New Pseudo-Classes

In our continuing series of articles on the new selectors of CSS2, so far we've covered the universal, child, and adjacent-sibling selectors. In this article, we come to a mixed bag of pseudo-classes, each of which does something very different. Because of this mixture of new features, this article will be a little bit longer than the previous ones, but it's well worth the effort.

Odds are that you're already quite familiar with CSS pseudo-classes. :link and :visited are two examples of pseudo-classes, and they typify the syntax of a pseudo-class, which is a colon (:) followed by the actual identifier. These are typically hooked up to a document element, but can be combined with classes and IDs as well. For example:

A:link {color: maroon;}
A.external:link {color: green;}
*:visited {color: gray;}

The first of these rules sets any anchor hyperlink which points to an unvisited URL to be maroon. The second rule causes unvisited links with a class of external to be green, and the third sets any element which is a pointer to a visited URL to be colored gray.

Using the pseudo-classes we'll examine today, authors can:

The first one fits in well with the other hyperlink-related pseudo-classes, although in theory it isn't constrained to links.

Hover Styles

Introduced by Internet Explorer 4 and made a part of CSS2, :hover sets the styles for any element which is being "hovered"-- that is, the mouse pointer is positioned over the element itself. The most common use for this pseudo-class is something like:

A:link {color: purple; background: white;}
A:visited {color: gray; background: white;}
A:hover {color: red; background: white;}

Figure 1. Visited, unvisited, and hover styles for hyperlinks.

As you can see in Figure 1, the various links are styled appropriately. Notice the link which is red. It's red because the mouse pointer is currently hovering over the link, so if the mouse button is clicked, that link will be followed. This is, of course, very similar to the "image rollovers" so many sites employ. The advantage of :hover is that you don't need Javascript and a bunch of images to make it work.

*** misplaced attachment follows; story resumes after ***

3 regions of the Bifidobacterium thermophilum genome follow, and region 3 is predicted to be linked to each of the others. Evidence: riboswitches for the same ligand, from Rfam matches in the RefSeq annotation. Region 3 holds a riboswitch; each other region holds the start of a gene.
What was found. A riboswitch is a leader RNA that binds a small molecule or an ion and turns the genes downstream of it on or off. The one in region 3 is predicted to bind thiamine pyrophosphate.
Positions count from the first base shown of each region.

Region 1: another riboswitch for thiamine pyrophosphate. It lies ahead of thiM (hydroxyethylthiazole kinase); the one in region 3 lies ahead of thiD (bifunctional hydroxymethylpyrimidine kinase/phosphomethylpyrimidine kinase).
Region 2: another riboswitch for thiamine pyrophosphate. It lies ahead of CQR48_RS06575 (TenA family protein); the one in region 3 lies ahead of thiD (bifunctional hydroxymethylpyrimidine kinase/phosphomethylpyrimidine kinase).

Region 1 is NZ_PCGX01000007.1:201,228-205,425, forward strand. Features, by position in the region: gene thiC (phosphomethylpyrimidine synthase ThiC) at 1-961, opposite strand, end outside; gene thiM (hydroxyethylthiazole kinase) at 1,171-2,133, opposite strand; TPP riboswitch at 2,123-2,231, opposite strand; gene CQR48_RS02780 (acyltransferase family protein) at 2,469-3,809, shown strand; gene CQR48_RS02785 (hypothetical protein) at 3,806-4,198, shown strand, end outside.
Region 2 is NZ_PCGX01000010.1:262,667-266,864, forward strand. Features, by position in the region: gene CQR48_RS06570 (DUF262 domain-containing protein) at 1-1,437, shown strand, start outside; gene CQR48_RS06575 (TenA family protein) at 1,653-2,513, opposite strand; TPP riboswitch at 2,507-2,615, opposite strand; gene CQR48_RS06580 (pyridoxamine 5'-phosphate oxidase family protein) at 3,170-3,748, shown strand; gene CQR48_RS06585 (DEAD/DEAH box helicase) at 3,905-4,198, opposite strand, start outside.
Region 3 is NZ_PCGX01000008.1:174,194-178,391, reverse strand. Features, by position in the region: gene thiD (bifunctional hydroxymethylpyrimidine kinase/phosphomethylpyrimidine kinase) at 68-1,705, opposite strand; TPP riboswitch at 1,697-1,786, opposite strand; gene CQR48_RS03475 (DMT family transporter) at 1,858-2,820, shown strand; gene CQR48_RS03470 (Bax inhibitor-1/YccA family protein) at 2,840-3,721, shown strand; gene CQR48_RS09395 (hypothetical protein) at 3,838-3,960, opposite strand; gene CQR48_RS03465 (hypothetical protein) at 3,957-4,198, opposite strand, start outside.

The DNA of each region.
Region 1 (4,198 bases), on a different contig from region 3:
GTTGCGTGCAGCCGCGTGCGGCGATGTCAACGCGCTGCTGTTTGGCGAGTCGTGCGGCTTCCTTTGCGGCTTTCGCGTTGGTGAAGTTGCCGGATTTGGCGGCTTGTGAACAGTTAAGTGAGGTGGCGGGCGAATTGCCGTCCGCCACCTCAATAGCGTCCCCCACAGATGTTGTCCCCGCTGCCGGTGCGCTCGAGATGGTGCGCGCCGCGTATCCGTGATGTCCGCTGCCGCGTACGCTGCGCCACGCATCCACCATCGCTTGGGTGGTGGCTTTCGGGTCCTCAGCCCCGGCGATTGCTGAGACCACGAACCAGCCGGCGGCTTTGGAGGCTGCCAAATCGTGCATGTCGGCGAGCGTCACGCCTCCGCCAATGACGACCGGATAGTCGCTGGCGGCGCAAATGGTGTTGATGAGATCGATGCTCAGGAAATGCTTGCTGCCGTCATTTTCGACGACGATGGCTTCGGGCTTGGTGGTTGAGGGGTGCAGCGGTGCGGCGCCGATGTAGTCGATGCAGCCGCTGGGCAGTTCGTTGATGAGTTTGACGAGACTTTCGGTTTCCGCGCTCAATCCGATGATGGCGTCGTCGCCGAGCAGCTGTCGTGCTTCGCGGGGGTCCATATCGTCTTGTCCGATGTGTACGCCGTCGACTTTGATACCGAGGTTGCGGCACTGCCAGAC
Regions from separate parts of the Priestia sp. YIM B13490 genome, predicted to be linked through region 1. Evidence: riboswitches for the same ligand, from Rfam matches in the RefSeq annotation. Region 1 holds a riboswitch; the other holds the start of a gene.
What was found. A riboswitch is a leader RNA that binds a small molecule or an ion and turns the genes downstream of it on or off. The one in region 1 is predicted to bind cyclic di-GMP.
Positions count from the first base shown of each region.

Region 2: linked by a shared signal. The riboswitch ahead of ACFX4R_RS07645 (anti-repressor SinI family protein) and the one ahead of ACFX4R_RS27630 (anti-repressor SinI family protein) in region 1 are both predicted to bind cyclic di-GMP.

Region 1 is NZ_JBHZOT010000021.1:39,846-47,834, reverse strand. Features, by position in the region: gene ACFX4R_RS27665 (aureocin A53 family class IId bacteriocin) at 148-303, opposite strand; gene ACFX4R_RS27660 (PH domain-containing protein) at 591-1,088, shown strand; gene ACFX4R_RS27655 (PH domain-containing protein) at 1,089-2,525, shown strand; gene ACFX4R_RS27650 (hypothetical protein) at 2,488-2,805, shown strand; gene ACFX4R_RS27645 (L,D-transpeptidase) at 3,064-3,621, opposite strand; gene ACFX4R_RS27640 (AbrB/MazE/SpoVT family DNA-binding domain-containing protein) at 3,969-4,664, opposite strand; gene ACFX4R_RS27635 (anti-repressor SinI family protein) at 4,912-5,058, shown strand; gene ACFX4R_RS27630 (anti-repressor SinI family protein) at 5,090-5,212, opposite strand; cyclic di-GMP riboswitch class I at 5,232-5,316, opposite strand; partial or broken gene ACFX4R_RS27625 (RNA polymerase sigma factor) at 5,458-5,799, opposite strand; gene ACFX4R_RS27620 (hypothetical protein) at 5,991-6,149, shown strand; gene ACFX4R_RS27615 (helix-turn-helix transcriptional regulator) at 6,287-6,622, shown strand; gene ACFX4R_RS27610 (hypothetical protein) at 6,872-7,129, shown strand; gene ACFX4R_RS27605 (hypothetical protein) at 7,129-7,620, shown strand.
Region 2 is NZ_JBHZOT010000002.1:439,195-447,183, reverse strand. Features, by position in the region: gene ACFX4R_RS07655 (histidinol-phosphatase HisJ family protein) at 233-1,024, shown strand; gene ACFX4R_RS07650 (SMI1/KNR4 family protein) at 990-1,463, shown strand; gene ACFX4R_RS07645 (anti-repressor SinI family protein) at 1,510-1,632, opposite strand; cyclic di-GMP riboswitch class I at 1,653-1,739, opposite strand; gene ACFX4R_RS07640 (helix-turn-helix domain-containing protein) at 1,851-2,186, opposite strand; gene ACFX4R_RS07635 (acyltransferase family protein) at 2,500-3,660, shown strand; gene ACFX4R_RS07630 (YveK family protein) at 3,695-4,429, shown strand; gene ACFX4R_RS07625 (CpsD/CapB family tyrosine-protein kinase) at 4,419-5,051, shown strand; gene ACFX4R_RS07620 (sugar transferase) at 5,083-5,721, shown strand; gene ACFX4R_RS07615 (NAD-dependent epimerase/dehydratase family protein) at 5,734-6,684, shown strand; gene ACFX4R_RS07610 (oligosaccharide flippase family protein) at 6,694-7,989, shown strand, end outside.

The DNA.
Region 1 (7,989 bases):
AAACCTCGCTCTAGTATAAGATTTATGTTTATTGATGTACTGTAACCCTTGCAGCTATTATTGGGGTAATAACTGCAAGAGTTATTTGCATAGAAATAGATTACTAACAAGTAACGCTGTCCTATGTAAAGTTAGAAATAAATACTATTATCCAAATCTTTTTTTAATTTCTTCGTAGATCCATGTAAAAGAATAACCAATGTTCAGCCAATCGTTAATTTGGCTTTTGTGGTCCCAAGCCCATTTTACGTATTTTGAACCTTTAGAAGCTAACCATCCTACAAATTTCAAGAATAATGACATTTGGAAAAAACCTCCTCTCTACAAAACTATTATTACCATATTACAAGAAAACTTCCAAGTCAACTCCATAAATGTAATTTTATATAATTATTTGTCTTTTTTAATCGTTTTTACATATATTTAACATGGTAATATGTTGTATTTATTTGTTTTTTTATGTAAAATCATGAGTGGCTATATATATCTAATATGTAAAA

Another advantage is a little more theoretical, but potentially very interesting. CSS2 makes it clear that :hover need not be constrained only to hyperlinks. It should be possible, for example, to use this rule:

P:hover {color: black; background: yellow; border: medium solid orange;}

Thus, any paragraph with the mouse pointer hovering over it would get a yellow background and an orange border. This may seem like useless and possibly annoying eye candy until you consider how useful it could be when making a presentation. Instead of using a laser pointer to highlight given paragraphs, the speaker need only move the mouse pointer until it's over the relevant paragraph, and voila, it's highlighted.

Of course, this is only possible if the user agent supports the application of :hover to elements other than hyperlinks. As of this writing, that describes some builds of Mozilla. The other browsers only support hover styles on hyperlinks.

Even with a browser that fully supports hover styles, one thing you may want to avoid is changing the weight or size of an element when it's being hovered. Consider the implications of this style:

P:hover {font-size: 300%;}

Now any hovered paragraph will have its text balloon to three times its normal size! But what will happen? Does the entire page get redrawn as a result, or will the text just get huge and overwrite other content? The CSS2 specification says flat out that it's up to user agents to decide, and also that user agents are not required to reflow the document. Thus, a browser might not change the document layout to accommodate the expanded text. Then again, it might.

If it did, then legalese could become much easier to read. Consider: {font-size: 50%;} {font-size: 300%;}